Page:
First done possibly as early as the 1970’s in California, night harvesting grapes for winemaking is becoming the rule rather than the exception. A practice that is more common with grapes for white wines, it is nonetheless also observed by some for red harvests as well. According to a 2011 article in USA Today, two-thirds of grapes picked for winemaking in California are picked at night. Since California has approximately 58% of the U.S. market (per the Wine Institute), my calculator tells me this means at least 40% of the wines being consumed in the U.S. are made from grapes harvested in the wee hours. I say “at least” because this isn’t just a California phenomenon. Night harvesting has gone global. Why? The Napa Valley Register tells us that “Vineyard managers say night harvests bring in grapes with better sugar levels, acid and ‘aromatics’ — the scents that linger after the grapes go into the bottle.” And they bring in grapes at a more consistent temperature which gives the wineries more control over a key facet in the process.
The most interesting item I found listed in the pro column for night harvests is energy savings. I’ll have to admit, that claim gave me pause. I mean, if you’re picking at night you have to manufacture your own light, right? And that means you’re consuming energy – most often via diesel generators – to create your illumination. Somehow that didn’t conjure up an image I’d classify as environmentally friendly. Yet vintners say because the grapes have to be cooled to something in the region of 55 degrees Fahrenheit prior to crushing and because harvest days can be as warm as 80, 90 even 100 degrees, harvesting the grapes in the cool of the night and reducing the need for significant pre-crush cooling presents a very significant energy savings. Well, all right! I’ve been schooled.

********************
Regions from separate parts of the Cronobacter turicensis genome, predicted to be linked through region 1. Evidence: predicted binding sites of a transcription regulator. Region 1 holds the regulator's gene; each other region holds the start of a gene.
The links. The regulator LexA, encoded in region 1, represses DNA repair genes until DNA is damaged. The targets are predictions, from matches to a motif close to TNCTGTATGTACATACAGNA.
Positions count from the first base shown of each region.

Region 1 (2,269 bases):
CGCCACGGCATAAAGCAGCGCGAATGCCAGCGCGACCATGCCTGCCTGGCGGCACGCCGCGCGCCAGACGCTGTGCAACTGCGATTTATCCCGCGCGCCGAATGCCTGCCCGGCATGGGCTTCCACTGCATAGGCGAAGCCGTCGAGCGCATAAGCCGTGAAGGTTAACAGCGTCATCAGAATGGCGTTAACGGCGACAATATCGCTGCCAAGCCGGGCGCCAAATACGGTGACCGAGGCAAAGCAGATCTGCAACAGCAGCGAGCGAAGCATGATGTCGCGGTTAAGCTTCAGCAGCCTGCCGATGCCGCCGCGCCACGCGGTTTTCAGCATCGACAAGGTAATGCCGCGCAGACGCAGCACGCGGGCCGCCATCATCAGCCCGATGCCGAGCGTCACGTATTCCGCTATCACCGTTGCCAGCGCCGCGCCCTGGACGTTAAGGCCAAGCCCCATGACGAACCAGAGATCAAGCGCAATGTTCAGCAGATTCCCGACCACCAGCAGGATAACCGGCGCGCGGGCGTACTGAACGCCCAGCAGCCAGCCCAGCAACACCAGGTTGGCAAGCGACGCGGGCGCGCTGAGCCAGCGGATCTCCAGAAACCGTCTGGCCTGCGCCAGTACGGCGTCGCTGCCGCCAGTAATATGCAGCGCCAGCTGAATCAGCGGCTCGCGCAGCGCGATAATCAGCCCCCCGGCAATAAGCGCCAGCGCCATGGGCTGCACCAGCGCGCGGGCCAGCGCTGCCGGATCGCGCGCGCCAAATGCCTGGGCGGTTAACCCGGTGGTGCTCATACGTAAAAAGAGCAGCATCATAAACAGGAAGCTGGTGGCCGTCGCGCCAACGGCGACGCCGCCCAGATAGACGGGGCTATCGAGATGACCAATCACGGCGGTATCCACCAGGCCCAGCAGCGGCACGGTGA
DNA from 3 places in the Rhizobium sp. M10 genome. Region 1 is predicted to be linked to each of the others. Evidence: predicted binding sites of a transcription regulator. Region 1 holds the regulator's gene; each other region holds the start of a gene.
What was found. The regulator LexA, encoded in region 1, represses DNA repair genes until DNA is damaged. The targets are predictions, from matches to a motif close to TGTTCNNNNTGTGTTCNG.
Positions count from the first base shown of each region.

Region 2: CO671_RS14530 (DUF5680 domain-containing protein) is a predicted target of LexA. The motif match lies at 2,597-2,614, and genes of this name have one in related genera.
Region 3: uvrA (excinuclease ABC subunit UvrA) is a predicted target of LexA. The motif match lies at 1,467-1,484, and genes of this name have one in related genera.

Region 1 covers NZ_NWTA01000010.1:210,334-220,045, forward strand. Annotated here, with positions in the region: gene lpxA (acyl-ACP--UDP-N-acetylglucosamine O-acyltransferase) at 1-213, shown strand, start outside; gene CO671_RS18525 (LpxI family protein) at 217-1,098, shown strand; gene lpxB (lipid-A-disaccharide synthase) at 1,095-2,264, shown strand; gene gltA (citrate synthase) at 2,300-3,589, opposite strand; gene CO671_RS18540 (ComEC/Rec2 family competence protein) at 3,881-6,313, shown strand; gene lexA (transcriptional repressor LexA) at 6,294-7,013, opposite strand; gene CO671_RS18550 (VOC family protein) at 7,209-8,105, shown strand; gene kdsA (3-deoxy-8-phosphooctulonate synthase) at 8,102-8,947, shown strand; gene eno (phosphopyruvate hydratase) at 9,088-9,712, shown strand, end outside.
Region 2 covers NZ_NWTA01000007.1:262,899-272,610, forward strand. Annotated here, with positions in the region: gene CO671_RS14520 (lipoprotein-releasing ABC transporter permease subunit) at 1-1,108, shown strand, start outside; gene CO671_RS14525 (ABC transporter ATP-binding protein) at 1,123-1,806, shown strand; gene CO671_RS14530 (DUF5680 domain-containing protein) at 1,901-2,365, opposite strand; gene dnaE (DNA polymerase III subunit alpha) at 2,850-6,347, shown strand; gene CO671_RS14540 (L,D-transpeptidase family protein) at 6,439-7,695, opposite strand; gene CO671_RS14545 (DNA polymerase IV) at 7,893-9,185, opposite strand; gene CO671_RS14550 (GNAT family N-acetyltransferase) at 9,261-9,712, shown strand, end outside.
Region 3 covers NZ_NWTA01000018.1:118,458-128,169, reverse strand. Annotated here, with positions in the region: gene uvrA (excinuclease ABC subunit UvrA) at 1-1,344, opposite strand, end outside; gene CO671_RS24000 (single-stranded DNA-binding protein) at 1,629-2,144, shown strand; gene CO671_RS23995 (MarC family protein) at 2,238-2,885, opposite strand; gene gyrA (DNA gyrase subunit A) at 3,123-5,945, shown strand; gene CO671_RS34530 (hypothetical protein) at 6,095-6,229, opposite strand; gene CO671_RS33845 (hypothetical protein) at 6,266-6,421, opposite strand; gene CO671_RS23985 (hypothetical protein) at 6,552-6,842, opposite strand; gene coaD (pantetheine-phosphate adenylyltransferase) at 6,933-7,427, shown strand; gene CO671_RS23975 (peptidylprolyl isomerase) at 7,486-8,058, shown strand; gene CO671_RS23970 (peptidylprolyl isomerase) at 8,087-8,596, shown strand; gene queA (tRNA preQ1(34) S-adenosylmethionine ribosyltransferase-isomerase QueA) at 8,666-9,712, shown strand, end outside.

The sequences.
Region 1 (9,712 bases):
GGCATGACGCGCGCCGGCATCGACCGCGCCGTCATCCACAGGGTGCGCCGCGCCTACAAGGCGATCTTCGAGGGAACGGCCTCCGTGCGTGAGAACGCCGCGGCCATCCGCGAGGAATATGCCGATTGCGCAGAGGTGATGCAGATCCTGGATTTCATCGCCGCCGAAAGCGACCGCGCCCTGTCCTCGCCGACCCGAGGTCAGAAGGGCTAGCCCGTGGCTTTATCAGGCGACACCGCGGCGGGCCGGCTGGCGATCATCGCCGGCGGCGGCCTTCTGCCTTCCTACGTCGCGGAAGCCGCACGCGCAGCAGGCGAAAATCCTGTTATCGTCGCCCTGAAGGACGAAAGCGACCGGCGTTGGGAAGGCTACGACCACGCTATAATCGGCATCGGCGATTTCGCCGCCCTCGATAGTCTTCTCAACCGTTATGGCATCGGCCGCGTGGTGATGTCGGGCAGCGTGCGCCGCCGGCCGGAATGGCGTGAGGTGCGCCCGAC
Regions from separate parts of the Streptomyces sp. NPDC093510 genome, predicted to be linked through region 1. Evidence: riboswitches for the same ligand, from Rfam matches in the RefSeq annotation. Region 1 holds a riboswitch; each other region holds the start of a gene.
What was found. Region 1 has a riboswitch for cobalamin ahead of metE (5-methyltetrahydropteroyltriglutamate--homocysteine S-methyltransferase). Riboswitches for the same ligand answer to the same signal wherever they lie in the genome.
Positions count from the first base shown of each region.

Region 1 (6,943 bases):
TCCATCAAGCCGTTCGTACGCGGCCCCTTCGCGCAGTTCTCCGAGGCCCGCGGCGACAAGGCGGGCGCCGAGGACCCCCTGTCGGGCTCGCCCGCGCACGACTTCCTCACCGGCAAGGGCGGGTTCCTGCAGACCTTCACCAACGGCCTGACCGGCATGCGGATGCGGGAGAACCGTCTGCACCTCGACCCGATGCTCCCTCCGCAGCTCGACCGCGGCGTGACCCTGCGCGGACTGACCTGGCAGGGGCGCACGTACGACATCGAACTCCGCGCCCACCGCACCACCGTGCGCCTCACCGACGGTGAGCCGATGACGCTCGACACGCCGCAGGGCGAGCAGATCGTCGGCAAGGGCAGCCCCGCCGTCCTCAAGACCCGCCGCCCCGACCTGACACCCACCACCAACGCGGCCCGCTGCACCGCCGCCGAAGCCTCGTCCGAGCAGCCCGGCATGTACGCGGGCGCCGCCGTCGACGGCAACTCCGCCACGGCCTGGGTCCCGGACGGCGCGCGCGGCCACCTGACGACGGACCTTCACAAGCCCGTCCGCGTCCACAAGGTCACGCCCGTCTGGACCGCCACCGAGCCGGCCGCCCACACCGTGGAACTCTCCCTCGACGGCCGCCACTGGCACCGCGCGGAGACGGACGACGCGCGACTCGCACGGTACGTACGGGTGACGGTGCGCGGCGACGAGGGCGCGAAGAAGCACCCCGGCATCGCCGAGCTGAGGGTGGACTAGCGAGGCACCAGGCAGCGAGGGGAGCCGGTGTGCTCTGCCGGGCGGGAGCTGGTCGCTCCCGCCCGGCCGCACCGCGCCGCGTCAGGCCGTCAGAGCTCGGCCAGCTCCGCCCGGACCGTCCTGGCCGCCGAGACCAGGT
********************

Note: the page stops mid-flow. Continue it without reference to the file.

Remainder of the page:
Here’s what the R.H. Phillips folks had to say about their Night Harvest label on it’s reintroduction in 2006. “Night Harvest by R.H. Phillips is made with 80 percent estate-grown grapes, blended with a small amount of coastal fruit to round out the flavors.” They go on to say, “In keeping with the winery’s rich history, R.H. Phillips harvests all of its estate-grown fruit between 9 p.m. and 7 a.m. Now more of an industry-wide practice in the wine business, R.H. Phillips first harvested under the stars in 1983, a practice pioneered by the founding family, the Giguieres.”
Winemaker: Night Harvest by R.H. Phillips
Varietal: Sauvignon Blanc
Price: $6.99 at Whole Foods
Notes: Pale straw in the glass, this non-vintage Sauvignon Blanc was light-bodied with good acidity. Alcohol was at 13.5%. On the nose I caught whiffs of apple, pear and citrus. On the tongue I found plentiful grapefruit flavor with apple, pear, and hints of spice. It had a very slight creaminess to it as well. On the finish there was a dose of grass which then lingered intertwined with echos of grapefruit. Not half bad for an inexpensive white wine from the grocery store!